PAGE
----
The food waste collected is processed in mulch-lined composting bins, specially constructed in the park’s maintenance area. The unique aspect of the composting project is that the food waste is collected and processed onsite, reducing unnecessary environmental impacts. Additionally, composted material resulting from the project will be reused within the park.  The food waste collection and diversion program is the first of its kind for organized rowing events.

This marked the third rowing event UF/IFAS has provided compost collection in 2017 (Florida State Youth Rowing Championships, US Rowing Nationals, and World Rowing Championships). Collectively, the 3 events have diverted over 1,000 pounds of food waste. The UF/IFAS waste reduction effort is part of a collaborative partnership between Sarasota County’s Parks, Recreation and Natural Resources and Solid Waste departments, Suncoast Aquatic and Nature Center Associates, Inc. (SANCA), and Nathan Benderson Park.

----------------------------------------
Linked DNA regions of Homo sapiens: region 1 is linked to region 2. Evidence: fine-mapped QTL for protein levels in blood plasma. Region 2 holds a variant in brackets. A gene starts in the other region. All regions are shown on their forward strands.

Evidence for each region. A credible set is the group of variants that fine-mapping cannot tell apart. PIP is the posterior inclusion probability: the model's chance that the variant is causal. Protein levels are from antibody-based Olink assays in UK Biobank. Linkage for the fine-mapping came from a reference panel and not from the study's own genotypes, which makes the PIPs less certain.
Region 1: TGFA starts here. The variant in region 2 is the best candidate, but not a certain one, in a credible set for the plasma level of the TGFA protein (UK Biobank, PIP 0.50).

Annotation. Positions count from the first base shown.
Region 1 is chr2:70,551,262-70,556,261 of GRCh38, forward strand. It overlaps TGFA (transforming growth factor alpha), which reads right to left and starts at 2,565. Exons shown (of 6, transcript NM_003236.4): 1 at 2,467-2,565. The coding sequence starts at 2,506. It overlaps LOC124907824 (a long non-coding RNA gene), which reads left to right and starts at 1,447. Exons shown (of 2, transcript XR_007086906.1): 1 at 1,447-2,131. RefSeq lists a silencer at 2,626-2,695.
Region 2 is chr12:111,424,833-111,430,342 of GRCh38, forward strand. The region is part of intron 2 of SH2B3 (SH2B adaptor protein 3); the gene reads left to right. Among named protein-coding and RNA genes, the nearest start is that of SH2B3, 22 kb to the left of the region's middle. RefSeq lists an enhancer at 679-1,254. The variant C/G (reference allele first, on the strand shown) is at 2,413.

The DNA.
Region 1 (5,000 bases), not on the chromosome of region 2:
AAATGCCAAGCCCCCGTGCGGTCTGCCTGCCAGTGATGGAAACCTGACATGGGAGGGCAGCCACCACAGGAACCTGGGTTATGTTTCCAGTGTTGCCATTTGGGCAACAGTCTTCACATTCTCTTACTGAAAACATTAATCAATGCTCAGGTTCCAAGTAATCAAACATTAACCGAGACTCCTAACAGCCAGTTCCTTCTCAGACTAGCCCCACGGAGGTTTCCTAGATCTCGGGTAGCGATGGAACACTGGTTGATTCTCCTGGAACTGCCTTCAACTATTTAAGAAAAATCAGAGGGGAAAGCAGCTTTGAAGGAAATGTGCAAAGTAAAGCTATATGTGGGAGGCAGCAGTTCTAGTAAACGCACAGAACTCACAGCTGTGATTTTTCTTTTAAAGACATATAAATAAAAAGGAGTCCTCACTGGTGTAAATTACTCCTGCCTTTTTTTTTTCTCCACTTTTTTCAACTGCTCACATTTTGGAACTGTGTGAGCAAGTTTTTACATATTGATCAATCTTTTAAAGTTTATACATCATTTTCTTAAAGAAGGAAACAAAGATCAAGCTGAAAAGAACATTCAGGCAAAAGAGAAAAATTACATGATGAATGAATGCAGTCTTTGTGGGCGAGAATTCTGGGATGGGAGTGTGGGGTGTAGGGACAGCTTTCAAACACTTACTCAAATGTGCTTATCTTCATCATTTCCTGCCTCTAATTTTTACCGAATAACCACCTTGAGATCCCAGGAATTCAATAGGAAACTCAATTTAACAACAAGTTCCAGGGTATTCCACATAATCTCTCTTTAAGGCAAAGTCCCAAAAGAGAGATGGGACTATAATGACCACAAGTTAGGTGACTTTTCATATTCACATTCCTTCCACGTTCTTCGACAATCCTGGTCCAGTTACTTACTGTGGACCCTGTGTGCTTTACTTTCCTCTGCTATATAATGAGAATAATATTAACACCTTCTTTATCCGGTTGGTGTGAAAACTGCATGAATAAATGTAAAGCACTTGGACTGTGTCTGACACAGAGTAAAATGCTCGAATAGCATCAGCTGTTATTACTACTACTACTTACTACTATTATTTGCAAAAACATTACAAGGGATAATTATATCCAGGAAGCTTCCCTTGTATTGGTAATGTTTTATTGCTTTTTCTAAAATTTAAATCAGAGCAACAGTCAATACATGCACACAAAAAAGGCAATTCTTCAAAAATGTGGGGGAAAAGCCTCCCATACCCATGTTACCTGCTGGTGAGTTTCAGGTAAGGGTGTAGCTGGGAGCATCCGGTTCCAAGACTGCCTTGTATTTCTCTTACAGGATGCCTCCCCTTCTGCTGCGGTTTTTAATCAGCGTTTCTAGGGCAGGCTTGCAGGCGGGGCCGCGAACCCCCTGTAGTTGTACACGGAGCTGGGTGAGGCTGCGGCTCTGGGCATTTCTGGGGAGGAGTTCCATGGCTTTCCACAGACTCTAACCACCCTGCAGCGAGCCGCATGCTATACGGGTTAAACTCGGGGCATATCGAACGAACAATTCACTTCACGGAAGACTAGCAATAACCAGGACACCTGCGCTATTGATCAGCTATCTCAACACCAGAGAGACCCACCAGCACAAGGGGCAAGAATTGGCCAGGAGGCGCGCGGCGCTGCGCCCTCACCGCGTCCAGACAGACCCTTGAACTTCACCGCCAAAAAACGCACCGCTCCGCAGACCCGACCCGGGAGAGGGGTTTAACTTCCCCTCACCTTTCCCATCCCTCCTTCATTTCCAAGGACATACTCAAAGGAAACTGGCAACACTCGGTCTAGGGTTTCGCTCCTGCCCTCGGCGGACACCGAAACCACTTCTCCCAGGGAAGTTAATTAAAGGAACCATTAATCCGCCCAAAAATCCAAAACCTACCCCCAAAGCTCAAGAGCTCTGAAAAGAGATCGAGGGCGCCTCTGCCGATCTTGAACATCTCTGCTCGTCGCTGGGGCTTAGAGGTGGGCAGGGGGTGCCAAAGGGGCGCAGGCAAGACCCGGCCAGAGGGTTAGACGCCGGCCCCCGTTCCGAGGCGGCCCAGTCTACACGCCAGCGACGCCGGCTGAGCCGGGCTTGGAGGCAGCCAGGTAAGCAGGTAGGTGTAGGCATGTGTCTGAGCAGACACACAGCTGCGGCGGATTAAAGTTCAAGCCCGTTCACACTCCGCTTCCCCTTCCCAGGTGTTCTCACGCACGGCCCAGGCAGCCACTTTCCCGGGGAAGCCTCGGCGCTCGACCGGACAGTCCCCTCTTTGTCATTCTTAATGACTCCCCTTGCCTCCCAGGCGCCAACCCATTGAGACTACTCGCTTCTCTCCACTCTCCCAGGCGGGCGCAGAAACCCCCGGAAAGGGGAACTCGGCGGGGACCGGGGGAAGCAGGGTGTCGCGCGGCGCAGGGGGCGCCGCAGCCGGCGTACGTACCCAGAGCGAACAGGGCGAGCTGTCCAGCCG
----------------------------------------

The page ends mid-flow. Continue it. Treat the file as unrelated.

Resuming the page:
View the blog post here.

Notre Dame Going Even Greener at Football Tailgates

Inside Tailgating
By Carroll Walton

2017.10.16-NewsFeed-Notre Dame-IMAGE

And by greener, we don’t mean the accent color to go along with Notre Dame’s traditional metallic gold and blue. We are talking about the environmentally-friendly practices the University of Notre Dame is implementing at its college football games this fall in a continued effort to be responsible with waste, and we here at Inside Tailgating like the sound of it.